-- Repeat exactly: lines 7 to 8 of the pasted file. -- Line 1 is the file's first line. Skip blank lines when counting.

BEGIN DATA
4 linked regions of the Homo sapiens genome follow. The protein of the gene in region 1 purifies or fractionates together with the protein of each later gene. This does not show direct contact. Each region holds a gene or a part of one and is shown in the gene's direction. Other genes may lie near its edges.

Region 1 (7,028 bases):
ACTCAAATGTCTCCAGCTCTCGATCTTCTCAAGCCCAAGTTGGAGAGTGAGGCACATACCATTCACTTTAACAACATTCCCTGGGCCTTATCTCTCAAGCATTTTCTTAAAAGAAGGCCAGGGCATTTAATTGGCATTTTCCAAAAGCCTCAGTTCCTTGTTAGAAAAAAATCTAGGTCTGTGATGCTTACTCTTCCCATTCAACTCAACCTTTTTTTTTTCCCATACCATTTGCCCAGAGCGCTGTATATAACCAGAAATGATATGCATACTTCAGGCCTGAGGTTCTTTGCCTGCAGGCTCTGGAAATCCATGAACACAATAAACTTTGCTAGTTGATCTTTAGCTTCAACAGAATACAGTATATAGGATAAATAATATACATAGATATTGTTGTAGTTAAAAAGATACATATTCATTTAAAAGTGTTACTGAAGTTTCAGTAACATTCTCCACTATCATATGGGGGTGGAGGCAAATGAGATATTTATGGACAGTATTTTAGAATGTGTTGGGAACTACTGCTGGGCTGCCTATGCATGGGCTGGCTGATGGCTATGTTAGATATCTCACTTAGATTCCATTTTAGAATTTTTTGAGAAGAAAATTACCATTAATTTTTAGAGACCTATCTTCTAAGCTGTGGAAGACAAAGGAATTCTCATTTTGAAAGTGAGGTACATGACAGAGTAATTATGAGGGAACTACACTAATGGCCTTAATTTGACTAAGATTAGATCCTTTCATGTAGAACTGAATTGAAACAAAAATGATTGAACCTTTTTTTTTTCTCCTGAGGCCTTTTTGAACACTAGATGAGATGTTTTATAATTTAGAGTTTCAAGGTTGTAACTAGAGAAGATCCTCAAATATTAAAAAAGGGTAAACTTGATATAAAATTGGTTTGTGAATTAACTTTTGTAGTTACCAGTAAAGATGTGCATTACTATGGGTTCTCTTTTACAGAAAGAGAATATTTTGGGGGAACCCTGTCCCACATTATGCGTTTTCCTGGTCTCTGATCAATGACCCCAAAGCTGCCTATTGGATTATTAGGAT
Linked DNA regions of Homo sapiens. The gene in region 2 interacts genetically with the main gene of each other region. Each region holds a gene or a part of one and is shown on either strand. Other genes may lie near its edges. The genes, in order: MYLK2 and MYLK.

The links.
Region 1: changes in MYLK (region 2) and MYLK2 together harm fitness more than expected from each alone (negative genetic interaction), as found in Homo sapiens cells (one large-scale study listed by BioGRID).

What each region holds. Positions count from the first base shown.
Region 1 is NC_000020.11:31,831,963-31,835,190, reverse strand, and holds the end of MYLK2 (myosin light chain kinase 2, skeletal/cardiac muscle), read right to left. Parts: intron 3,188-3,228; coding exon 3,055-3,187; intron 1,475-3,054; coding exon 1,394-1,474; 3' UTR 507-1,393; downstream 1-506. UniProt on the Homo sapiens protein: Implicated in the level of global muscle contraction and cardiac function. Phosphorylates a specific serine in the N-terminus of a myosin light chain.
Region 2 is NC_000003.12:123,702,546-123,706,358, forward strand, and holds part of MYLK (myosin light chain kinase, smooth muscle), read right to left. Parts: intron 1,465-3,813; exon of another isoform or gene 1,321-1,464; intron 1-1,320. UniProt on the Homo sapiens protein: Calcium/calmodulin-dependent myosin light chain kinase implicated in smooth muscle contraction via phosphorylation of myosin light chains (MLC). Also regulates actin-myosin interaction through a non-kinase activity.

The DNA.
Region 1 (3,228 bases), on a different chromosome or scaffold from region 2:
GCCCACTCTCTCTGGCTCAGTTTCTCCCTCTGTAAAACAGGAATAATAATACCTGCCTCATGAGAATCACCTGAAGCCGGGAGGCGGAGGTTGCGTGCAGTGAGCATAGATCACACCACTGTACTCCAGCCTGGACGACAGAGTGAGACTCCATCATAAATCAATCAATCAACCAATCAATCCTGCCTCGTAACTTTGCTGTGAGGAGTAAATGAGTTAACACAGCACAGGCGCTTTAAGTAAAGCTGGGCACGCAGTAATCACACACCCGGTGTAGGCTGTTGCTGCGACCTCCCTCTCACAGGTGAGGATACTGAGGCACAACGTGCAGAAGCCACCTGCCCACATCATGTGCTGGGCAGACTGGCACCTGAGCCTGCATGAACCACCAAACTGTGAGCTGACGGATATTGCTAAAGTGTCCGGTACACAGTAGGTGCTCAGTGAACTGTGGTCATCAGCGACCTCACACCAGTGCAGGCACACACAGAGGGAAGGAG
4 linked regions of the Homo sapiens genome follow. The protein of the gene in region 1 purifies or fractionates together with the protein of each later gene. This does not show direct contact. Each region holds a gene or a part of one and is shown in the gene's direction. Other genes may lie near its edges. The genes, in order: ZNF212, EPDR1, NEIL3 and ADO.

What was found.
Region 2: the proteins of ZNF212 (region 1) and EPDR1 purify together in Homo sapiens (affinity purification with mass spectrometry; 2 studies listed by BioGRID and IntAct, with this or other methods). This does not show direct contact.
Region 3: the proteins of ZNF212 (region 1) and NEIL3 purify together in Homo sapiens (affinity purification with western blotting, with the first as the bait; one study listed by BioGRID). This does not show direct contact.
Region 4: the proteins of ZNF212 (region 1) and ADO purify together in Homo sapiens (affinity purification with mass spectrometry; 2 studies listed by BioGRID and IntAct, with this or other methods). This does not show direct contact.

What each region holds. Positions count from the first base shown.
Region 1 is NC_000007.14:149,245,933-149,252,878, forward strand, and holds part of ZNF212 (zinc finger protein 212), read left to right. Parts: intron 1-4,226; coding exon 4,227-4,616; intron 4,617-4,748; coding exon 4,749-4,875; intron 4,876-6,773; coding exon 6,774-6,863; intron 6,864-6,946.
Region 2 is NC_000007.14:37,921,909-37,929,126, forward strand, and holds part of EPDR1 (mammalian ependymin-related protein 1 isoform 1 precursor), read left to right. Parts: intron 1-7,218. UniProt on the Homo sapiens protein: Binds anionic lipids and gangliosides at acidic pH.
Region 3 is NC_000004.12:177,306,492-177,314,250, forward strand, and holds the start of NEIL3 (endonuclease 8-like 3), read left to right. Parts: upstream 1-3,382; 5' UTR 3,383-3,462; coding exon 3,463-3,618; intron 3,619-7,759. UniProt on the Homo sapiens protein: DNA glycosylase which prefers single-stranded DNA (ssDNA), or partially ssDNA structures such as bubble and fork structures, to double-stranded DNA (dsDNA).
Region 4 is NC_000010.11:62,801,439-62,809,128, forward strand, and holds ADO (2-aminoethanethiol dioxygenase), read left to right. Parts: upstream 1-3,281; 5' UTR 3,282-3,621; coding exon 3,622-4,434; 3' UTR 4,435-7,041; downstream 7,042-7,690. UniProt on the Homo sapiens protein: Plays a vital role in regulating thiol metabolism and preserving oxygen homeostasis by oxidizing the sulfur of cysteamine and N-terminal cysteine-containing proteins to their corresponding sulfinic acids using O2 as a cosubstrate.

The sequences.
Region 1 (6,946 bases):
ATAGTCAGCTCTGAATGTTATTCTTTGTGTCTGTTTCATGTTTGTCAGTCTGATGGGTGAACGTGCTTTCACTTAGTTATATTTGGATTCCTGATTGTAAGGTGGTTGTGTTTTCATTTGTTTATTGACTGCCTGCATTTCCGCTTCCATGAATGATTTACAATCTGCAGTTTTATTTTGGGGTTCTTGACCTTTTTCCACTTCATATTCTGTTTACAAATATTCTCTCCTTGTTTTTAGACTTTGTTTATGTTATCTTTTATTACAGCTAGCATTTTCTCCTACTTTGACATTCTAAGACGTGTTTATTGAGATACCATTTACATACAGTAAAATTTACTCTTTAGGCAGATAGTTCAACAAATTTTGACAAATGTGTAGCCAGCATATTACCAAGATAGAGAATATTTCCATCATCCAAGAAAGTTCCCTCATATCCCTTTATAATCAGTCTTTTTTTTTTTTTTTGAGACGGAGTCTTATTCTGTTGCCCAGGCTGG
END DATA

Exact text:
What each region holds. Positions count from the first base shown.
Region 1 is NC_000020.11:31,831,963-31,835,190, reverse strand, and holds the end of MYLK2 (myosin light chain kinase 2, skeletal/cardiac muscle), read right to left. Parts: intron 3,188-3,228; coding exon 3,055-3,187; intron 1,475-3,054; coding exon 1,394-1,474; 3' UTR 507-1,393; downstream 1-506. UniProt on the Homo sapiens protein: Implicated in the level of global muscle contraction and cardiac function. Phosphorylates a specific serine in the N-terminus of a myosin light chain.